Two years prior, Bill’s wife had dragged him to New Wine Church in Fullerton, California. And through the tough love of two individuals—”Spin” and “Mondo Mondo”—Bill discovered Jesus Christ and fell in love. On one Wednesday night Bible study, Bill made a proclamation to everyone in the room. “This is my church. You are my pastor. And this is where I’m going to serve the Lord.” This moment of conviction hit him like a pile of bricks. At 65 years old, Bill finally understood who—not what—he had to pledge his allegiance to.
      But when his son died, for two years all Bill could ask was: what the hell are you trying to do to me, Lord?

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      “That’s when I had a battle with the Lord,” Bill remembers. “[I said to God], ‘You’ll tell me all these wonderful things, and then you take my son’...At that time, me and God had a serious argument because I blamed God for that, not realizing He wakes me up [everyday].”
      Despite the anger and hurt, Bill kept studying the Bible. And as he learned more about the loving character of God, he began to understand that God wasn’t the one to blame. In fact, when Bill suffered the pain of losing his son, God understood, too, for He had lost His own Son. And if Bill could seek God for comfort rather than blame Him, his brokenness could be replaced with a deep peace. When Bill realized this, he knew what he needed to do. He needed to open a recovery center for men just like his deceased son.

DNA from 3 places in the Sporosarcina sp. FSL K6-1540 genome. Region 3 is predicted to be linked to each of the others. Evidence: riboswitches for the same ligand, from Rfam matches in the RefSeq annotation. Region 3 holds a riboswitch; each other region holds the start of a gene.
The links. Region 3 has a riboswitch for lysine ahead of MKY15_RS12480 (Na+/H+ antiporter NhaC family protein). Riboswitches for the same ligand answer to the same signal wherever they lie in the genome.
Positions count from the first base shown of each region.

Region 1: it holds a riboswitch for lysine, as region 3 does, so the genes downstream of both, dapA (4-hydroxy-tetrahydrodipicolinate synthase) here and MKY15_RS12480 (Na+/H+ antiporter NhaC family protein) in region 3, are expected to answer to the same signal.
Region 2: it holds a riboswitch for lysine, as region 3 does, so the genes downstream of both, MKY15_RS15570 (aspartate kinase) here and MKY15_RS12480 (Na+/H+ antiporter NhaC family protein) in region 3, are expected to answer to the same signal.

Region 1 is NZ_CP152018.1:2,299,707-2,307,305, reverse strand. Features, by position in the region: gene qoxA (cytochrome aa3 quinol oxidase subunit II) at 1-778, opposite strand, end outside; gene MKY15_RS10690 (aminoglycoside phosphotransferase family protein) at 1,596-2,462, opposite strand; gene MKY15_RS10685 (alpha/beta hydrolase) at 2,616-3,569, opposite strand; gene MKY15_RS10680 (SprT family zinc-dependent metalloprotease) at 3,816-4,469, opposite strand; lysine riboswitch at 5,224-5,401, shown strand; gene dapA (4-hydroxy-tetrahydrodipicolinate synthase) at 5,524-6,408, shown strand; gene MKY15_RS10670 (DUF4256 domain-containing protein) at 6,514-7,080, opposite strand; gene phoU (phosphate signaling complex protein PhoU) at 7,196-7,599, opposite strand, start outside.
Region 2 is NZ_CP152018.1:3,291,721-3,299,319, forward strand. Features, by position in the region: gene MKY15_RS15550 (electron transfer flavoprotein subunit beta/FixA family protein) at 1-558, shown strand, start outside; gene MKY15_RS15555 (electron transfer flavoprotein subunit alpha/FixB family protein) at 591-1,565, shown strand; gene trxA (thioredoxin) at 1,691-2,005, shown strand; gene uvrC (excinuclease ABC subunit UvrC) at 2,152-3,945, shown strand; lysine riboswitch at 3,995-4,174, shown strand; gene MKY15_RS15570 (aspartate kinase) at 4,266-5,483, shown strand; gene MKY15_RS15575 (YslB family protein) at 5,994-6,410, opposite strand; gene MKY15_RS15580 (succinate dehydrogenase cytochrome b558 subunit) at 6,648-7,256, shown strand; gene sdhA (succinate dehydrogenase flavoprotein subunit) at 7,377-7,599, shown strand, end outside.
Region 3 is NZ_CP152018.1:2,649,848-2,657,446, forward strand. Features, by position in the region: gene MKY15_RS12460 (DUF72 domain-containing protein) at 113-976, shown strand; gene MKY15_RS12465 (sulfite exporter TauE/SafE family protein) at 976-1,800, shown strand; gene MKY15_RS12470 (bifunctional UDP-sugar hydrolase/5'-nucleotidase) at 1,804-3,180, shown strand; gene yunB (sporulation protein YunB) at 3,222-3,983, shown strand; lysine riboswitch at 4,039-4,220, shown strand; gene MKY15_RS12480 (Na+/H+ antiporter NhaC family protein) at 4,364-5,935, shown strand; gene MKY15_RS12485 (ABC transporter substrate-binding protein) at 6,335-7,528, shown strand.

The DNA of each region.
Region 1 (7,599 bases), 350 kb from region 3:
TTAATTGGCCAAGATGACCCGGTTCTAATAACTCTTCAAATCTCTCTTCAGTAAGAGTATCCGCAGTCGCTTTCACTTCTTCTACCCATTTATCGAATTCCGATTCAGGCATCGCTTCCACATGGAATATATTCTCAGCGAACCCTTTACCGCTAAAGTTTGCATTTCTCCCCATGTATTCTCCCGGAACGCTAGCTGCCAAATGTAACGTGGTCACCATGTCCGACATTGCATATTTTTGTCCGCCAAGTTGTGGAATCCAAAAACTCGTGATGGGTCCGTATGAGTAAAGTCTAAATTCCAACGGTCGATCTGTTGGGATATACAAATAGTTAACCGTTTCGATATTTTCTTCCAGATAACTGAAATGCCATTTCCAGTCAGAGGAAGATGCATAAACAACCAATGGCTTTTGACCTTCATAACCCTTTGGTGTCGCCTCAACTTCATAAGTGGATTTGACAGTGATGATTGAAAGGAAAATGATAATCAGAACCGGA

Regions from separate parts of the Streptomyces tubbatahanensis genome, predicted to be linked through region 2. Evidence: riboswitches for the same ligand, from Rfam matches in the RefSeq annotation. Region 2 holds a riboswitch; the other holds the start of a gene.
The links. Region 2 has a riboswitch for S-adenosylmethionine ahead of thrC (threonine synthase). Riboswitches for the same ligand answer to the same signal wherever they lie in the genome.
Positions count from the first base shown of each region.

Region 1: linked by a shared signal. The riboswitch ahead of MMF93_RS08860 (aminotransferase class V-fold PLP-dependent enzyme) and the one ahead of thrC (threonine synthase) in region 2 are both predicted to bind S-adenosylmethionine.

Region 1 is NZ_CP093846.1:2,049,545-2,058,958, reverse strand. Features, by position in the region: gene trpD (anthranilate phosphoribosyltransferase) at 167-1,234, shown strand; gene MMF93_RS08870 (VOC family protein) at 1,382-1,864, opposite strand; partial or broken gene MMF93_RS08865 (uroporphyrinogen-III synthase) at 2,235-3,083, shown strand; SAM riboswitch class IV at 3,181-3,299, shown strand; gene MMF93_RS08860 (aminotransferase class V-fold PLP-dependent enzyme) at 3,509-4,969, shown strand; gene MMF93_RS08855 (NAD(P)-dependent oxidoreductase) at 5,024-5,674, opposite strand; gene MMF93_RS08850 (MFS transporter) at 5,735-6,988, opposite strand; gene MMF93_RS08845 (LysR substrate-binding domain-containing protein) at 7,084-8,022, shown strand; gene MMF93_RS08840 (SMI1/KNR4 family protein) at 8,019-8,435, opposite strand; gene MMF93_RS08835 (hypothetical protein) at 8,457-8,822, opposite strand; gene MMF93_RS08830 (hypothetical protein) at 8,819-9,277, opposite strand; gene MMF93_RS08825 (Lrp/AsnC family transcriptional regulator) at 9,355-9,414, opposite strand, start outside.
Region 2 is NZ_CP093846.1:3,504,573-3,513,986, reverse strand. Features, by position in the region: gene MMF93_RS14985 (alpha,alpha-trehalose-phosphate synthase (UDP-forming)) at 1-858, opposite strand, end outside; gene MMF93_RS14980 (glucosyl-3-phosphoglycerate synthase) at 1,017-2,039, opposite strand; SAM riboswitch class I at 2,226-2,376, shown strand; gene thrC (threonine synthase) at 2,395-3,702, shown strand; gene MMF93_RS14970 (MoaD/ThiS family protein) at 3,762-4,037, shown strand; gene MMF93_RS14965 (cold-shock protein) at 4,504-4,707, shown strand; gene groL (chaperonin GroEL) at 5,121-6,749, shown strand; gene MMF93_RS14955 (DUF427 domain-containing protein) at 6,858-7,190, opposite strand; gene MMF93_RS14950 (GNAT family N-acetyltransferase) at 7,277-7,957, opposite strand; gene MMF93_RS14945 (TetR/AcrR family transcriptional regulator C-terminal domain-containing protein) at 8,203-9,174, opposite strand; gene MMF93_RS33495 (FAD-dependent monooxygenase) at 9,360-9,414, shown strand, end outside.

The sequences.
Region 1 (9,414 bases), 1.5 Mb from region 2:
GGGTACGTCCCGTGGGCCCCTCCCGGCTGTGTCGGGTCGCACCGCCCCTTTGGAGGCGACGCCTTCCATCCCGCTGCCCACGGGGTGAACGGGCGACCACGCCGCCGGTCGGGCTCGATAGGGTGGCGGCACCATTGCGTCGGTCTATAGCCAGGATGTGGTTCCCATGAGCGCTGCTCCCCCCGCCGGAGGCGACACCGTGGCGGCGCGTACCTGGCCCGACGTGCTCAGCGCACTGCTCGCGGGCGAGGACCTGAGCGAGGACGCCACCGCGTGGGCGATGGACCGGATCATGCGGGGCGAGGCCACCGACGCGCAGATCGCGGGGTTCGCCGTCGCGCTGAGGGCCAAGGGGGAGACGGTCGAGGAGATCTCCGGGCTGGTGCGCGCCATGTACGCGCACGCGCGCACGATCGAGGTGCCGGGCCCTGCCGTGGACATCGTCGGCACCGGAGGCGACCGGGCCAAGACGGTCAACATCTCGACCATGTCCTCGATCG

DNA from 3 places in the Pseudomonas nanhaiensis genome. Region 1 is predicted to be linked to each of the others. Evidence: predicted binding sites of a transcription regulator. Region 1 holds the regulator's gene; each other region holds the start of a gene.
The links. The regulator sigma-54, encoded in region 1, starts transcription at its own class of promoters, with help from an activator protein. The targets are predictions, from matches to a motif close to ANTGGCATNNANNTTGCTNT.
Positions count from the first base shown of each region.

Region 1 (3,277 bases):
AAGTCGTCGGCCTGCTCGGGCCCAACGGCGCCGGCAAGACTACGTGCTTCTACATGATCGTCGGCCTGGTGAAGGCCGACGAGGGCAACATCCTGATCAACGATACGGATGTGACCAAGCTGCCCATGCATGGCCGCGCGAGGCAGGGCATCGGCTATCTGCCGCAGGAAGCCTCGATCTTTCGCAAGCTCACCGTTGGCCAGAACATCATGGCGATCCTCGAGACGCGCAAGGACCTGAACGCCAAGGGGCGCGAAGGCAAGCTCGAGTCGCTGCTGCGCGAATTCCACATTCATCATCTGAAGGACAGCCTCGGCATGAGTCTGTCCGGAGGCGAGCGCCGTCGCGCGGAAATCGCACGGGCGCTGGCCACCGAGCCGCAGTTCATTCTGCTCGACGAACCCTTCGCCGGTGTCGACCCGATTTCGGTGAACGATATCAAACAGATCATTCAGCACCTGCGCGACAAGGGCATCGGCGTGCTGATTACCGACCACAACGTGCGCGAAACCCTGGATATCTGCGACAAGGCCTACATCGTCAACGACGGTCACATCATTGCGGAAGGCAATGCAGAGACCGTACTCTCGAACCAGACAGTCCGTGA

“My wife and I said, ‘We don’t want another mother and father to go through the same thing we went through,’” Bill says.

      To the right of the building that houses the men at New Wine Men’s Retreat Center sits a humble white building. Inside, angled rows of about 100 chairs lead up to a small pulpit. Behind the pulpit, an American flag, a wooden cross, and a Christian flag stand next to each other.
      “You’ll see there,” Bill points to the flag, “the Christian flag is raised higher than the American flag. That’s because of what I said earlier: we pledge allegiance to the Lord first.”
      At 82 years old, Bill is the first to admit that he will always be a Marine. After all, his service in the Marine Corps extends from the end of World War II, through the Korean War, through Vietnam, and through the Cold War. He survived the Chosin Reservoir battle that mirrors the most epic of Hollywood war films.